The Advocate

WOMEN OF THE YEAR

ANNIE SEGARRA

Annie Segarra, who uses the online moniker of Annie Elainey (@annieelainey), is an artist, YouTuber, and activist for LGBTQ+ and disability rights. Segarra, who describes herself as “a chronically ill, disabled, queer, Latinx, woman of color,” advocates for accessibility, body positivity, racial equality, and media representation for marginalized communities.

Segarra, who uses she/her and they/them pronouns, says, “I’m genderfluid, also identifying as a nonbinary woman, and feel a strong connection to womanhood for a variety of reasons, such as how I was socialized and how I am generally perceived and treated as a woman in our patriarchal society. As someone with a fluid gender identity who feels connected to womanhood and is attracted to women as well, I feel emotionally overwhelmed and in awe of women — the complexities and power, diversity, and authenticity navigating how we move through this world. It is incredibly powerful to me.”

Though Segarra is excited that some progress is being made for disabled folks, they add, “Disabled narratives are horrendously erased in the conversations regarding diversity, with abled people constantly at the front attempting to speak for us instead of handing over the microphone and sitting down to listen.”

—Desirée Guerrero

STEPHANIE BEATRIZ

Argentinian-born bisexual actress, producer, and activist Stephanie Beatriz (In the Heights) continues to support queer, feminist, and Latinx causes, the Black Lives Matter movement, and voting rights. The actress is currently using her platform to support Black Women Lead, a Los Angeles-based nonprofit (@black-womenlead). “From gifting Christmas dinners and organizing rallies and fundraisers…to partnering with brands like Alice + Olivia to raise funds from the sales of a very chic and sexy pair of sweats called the Miami — I love mine — the work they do gives so much to so many in fantastically diverse ways.”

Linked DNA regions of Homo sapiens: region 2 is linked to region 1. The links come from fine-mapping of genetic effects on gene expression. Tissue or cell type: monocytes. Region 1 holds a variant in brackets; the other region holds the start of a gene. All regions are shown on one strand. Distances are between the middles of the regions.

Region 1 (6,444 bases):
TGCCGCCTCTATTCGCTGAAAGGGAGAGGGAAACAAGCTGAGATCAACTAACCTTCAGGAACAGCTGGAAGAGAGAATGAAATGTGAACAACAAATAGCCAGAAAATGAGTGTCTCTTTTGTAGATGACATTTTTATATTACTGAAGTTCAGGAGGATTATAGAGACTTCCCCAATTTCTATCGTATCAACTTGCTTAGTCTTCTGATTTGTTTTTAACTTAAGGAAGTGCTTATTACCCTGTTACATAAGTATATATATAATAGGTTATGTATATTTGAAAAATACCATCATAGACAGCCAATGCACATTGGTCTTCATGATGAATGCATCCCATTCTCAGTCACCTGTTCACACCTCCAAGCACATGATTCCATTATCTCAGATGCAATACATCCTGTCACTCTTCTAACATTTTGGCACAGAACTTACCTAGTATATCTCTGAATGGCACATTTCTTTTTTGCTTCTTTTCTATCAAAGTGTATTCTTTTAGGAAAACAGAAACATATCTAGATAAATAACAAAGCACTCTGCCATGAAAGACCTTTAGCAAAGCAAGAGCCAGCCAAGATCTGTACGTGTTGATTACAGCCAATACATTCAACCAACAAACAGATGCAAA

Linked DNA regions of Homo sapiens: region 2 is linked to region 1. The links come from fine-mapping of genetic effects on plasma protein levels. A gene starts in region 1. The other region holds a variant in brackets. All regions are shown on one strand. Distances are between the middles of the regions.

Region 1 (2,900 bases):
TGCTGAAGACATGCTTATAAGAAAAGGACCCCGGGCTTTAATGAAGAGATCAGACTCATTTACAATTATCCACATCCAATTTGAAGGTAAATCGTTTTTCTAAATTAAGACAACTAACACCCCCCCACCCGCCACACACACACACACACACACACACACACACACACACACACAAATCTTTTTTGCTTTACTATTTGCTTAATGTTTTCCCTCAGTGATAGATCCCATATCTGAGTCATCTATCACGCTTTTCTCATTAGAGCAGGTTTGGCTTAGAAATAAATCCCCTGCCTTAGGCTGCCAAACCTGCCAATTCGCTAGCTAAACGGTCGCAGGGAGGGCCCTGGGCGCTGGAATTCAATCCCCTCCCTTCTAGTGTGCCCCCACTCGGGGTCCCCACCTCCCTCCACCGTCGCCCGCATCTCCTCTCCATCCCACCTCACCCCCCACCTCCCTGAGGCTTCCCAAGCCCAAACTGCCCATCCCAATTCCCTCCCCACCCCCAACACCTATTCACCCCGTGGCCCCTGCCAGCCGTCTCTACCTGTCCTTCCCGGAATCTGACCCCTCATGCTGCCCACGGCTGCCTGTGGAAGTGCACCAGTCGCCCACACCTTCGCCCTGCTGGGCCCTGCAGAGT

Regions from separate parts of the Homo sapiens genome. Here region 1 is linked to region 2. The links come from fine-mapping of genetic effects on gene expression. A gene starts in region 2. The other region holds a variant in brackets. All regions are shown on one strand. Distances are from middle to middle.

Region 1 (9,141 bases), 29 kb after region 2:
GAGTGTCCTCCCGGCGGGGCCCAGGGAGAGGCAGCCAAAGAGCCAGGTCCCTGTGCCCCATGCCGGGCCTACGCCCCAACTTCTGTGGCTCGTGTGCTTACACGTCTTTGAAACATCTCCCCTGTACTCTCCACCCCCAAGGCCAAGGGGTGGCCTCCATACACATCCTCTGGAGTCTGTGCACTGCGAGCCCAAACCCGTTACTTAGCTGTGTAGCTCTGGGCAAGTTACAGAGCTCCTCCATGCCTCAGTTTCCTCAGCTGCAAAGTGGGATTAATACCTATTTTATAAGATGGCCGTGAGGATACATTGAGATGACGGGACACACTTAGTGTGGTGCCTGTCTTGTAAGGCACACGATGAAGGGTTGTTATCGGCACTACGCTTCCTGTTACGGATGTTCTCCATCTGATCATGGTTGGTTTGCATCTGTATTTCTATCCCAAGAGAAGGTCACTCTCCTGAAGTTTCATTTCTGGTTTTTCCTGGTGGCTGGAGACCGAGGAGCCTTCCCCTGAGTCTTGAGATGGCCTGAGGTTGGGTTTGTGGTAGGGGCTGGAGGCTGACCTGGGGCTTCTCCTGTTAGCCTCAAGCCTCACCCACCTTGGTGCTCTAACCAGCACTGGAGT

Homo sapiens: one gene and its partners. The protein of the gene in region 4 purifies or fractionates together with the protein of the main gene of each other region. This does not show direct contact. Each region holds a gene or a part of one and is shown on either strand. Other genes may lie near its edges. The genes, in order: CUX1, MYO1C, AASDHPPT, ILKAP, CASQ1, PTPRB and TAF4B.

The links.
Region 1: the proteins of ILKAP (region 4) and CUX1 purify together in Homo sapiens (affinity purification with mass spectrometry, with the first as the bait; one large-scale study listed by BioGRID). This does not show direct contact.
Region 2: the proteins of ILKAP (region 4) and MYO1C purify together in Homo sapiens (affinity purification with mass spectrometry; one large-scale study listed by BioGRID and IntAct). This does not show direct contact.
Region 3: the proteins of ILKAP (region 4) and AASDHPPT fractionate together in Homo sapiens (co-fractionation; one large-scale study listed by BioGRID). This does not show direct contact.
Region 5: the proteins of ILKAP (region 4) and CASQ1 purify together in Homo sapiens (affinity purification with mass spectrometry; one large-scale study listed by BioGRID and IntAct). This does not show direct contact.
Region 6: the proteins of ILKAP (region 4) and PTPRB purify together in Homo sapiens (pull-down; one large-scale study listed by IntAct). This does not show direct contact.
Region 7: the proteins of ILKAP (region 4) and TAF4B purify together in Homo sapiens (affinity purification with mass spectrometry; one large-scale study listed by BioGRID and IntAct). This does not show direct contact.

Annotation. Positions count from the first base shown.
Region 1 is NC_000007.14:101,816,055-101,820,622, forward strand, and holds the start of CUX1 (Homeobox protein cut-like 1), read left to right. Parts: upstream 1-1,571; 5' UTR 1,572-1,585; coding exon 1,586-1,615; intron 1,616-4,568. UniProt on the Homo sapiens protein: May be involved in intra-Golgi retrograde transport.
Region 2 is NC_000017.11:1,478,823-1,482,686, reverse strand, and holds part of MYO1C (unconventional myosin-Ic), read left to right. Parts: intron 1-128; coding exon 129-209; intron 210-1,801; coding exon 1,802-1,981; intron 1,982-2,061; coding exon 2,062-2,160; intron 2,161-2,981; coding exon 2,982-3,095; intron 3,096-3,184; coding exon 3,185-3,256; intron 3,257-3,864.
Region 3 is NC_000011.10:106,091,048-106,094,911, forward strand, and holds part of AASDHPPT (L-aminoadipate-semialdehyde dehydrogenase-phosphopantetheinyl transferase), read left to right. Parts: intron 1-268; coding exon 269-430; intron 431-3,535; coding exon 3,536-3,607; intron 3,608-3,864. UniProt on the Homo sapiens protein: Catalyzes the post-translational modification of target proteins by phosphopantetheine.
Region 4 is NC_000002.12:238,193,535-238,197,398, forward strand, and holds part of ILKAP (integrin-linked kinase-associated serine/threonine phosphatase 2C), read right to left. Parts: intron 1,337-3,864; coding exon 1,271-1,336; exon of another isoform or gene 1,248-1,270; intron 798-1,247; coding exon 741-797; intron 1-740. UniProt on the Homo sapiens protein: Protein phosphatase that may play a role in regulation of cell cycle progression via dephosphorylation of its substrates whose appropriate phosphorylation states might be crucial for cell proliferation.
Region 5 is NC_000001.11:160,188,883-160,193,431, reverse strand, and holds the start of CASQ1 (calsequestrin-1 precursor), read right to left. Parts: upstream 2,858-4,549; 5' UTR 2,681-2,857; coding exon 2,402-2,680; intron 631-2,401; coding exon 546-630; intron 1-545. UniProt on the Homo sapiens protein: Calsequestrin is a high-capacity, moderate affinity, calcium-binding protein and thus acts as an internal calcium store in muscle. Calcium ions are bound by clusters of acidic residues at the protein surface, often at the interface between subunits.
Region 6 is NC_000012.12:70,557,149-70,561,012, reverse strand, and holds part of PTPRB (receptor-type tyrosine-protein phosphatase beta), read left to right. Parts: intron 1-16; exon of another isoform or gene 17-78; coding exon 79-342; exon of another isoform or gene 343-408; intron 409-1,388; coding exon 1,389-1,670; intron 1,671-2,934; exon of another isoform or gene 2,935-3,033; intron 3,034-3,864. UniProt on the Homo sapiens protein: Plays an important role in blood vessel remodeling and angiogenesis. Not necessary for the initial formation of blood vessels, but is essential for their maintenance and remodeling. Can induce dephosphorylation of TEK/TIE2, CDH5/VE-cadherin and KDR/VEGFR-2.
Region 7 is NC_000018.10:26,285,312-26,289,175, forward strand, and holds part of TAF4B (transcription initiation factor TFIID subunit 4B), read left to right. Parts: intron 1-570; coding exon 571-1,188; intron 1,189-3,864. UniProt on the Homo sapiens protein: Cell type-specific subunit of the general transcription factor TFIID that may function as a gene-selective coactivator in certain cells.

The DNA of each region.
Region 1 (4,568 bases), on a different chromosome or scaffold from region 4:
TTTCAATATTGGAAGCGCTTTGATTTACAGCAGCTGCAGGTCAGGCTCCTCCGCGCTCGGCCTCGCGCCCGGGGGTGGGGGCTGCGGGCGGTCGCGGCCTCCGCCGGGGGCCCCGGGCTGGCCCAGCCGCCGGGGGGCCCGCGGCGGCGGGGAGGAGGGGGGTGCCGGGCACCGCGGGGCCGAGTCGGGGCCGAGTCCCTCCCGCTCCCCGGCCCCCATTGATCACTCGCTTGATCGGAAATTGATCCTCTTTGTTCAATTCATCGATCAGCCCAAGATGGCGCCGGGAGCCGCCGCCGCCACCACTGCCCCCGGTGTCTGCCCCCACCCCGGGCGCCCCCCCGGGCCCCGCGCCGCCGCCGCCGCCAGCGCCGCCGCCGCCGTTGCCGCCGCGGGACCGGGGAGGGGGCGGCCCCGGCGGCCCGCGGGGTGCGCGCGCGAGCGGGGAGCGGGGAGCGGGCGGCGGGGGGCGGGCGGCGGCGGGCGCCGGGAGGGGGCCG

Beatriz was the recipient of a Gracie Award in the fall of 2020, an honor that recognizes exemplary programming created by women, for women, and about women in media and entertainment. “I’m absolutely thrilled to be honored for portraying Rosa Diaz on Brooklyn Nine-Nine,” she posted on Instagram at the time.

“I hope that our storytellers, artists, [and] musicians continue to expand the idea and sense of what it means to be a woman, to be female,” Beatriz says. “I hope that the word someday feels more like the thing I feel sometimes — ever-shifting, always evolving, magical, wonderful.” She adds, “The change in who is allowed to be the center of the story has shifted greatly in the last 10 years. Stories in film and television with women at the center are easier to find, filled with women protagonists and antagonists that are lovable, foul, sinister, confused, searching, funny, and very, very fallible. What a surprise — women are dope as fuck.”

—DG

CARMEN MARIA MACHADO

“Every year of my adult life has brought some new nuance to my relationship with my gender, often from reading the work of queer, trans, and gender-nonconforming thinkers, writers, and journalists,” says award-winning author Carmen Maria Machado on what being a woman means to her. “As a result, it’s often easier to talk about what I have and what I want rather than what I am…. I suppose what I can say…is that I’m a woman, and the relationship between me and that word is constantly evolving and changing.”

Reflecting on the social justice movement, the bisexual novelist who wrote the brilliantly frightening supernatural graphic novel says, “It’s been thrilling to see trans rights and racial justice being elevated in people’s consciousness, but any person with a history of activism will tell you that we’ve been talking about things like racism and transphobia in feminist and queer spaces for as long as they’ve existed — and we will have to continue to do so until white and/or cis people relinquish the need to be centered in every conversation. I also

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